Eve celebrations, the village of Thale, a huge Walpurgisnacht
bonfire blazes on a plateau above the Bode River chasm. This plateau
is known as the Hexentanzplatz, the witches' dancing
Women of the mountain
lthough the Harz hilltops are buried in all seasons
beneath snowy eiderdowns, witching hour on May Eve is the
transitional time when winter becomes spring. Winter's forces have
made their final assault, and Dame Holda must summon her witches or
wisewomen to dance the snow away. In m?chen (nursery tales), Dame
Holda generally appears as a benign figure, a combination of
motherly hausfrau, white lady or moon goddess, and sky goddess.
Also known as
Frau Holle, she busies herself checking that people aren't
neglecting their household tasks. In the preindustrial age, her main
concerns were flax cultivation and spinning. It's said that falling
snowflakes are a sign that Holda/Holle is shaking her featherbed. It
is interesting to recall that the Greek chronicler Herodotus noted a
link between snow and feathers and that the Scythians, a nomadic
people of what are now the countries of Romania and Ukraine,
believed the northern lands were
inaccessible because they lay under feathers.
As a spring festival, May Eve was originally dedicated
to Walpurga, a fertility goddess of woods and springs. She
rewarded human helpers with gifts of gold.
legend, Holda often rides throughout the countryside in a wagon,
leaving gifts for those who help her. Grimm's Teutonic Mythology
relates how a peasant carved a new linchpin for her wagon. Sweeping
away the wooden shavings, he found they had been transformed into
gold. Holda, however, can also ride the clouds. From this arose a
belief that witches travel in her company. Yet it wasn't Holda who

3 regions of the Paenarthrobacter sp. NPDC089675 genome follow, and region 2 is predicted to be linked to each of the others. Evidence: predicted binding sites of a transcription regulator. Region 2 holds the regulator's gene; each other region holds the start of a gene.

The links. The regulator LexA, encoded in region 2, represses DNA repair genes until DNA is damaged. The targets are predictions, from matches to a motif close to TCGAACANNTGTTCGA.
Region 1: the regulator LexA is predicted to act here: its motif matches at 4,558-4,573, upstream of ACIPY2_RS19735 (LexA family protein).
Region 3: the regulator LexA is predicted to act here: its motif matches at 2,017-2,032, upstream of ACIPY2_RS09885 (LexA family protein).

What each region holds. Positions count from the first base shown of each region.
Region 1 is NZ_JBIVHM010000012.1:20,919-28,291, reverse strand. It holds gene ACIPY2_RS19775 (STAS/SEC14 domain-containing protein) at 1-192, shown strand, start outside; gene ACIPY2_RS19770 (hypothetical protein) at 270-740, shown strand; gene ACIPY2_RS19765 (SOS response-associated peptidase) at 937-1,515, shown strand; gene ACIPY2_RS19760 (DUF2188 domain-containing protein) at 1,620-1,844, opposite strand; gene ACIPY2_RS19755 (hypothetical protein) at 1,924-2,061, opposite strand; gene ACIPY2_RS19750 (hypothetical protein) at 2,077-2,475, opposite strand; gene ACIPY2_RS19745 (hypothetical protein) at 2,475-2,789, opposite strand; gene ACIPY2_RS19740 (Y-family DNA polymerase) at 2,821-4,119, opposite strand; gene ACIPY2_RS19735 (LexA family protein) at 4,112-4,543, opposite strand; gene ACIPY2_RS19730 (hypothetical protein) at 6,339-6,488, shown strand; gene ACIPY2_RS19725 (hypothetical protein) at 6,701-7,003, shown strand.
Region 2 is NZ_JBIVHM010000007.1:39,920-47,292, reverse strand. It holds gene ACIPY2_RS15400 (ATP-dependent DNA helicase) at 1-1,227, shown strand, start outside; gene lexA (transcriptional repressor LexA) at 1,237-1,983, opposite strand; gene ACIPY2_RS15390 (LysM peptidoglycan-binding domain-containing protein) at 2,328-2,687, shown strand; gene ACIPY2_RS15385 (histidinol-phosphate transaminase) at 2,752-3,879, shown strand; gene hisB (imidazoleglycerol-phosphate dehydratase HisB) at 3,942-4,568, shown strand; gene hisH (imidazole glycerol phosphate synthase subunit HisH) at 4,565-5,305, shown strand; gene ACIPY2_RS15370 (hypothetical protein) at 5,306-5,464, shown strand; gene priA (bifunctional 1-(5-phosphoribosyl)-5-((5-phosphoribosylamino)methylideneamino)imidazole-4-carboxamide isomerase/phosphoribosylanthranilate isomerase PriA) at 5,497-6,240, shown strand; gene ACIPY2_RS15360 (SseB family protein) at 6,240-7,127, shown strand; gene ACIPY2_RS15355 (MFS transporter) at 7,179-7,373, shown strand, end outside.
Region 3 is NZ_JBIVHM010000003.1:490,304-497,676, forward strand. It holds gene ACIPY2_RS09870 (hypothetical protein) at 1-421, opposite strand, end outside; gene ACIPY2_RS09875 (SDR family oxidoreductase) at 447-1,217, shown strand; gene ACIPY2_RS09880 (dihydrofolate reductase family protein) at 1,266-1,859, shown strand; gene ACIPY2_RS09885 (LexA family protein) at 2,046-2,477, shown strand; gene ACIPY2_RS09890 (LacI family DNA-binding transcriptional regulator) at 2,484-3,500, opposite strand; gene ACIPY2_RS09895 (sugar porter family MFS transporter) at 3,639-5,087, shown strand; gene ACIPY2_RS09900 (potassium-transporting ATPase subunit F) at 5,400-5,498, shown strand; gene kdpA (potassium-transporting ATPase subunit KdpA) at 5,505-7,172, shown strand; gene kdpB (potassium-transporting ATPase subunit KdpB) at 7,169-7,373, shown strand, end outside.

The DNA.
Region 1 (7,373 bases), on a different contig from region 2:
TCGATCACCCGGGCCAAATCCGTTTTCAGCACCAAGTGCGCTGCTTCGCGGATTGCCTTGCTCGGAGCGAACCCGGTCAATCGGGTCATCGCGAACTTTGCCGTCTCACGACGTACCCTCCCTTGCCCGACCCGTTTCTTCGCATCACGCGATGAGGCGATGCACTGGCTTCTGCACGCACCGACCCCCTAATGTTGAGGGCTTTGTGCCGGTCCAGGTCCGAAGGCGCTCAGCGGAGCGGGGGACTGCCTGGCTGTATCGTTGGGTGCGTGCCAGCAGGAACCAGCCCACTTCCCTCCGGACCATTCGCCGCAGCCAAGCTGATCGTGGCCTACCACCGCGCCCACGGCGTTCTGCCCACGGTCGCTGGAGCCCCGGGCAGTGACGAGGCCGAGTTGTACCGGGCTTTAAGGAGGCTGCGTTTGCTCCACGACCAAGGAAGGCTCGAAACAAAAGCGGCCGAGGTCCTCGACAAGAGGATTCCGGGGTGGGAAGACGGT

lent her name to Walpurgisnacht. That honor is shared by a pagan
deity and a Christian abbess. As a spring festival, May Eve was
originally dedicated to Walpurga, a fertility goddess of woods and
springs, originally known as Walburga or Waldborg. Interestingly,
she shares many of Holda's attributes, including a propensity for
rewarding human helpers with gifts of gold. And, just like Holda,
associated with spindles and thread. These commonplace items took on
a magical significance on May Eve, when they were used for
divination and love spells.
Actors practice a play about Holda the Hexe for evening
festivities in Schierke.
1870 folklore study, Drei Gaug?tinen (Three Local Goddesses),
describes Walpurga as a white lady with flowing hair, wearing a
crown and fiery shoes. She carries a spindle and a three-cornered
mirror that foretells the future. In the layer cake of northern
European mythology, the symbols strongly suggest connection to the
Three Norns, or Fates. These demigoddesses spun and wove the web of
life, casting prophecies into their triangular Well of Wyrd, which
watered the tree of life.
For the nine nights before May Day,
Walpurga is chased by the Wild Hunt, a ghostly troop of riders
representing winter. Hounded from place to place, she seeks refuge
among mortal villagers. People leave their windows open so the white
lady of May, harbinger of summer, can find safety behind the
cross-shaped panes. Encountering a farmer she implores him to hide
her in a shock of grain. This he does. The next morning his rye crop
is sprinkled with grains of gold.
Under Christian influence, Walpurga's rite of spring was
transformed into a day to drive out the forces of darkness,
rather than the darkness of winter.
influence, Walpurga's rite of spring was transformed into a day to
drive out the forces of pagan darkness, rather than the darkness of
winter. A Saint Walburga, now remembered on May 1, emerged in the
eighth century to battle with the old goddess. As it did with the
Celtic fire goddess Brigid, the medieval church often elevated the
elder deities to sainthood in its attempts to suppress paganism and
stifle older rituals.
similarities, Walpurga and Saint Walburga are entirely separate
characters. Believed to have been born around a.d. 710 in what was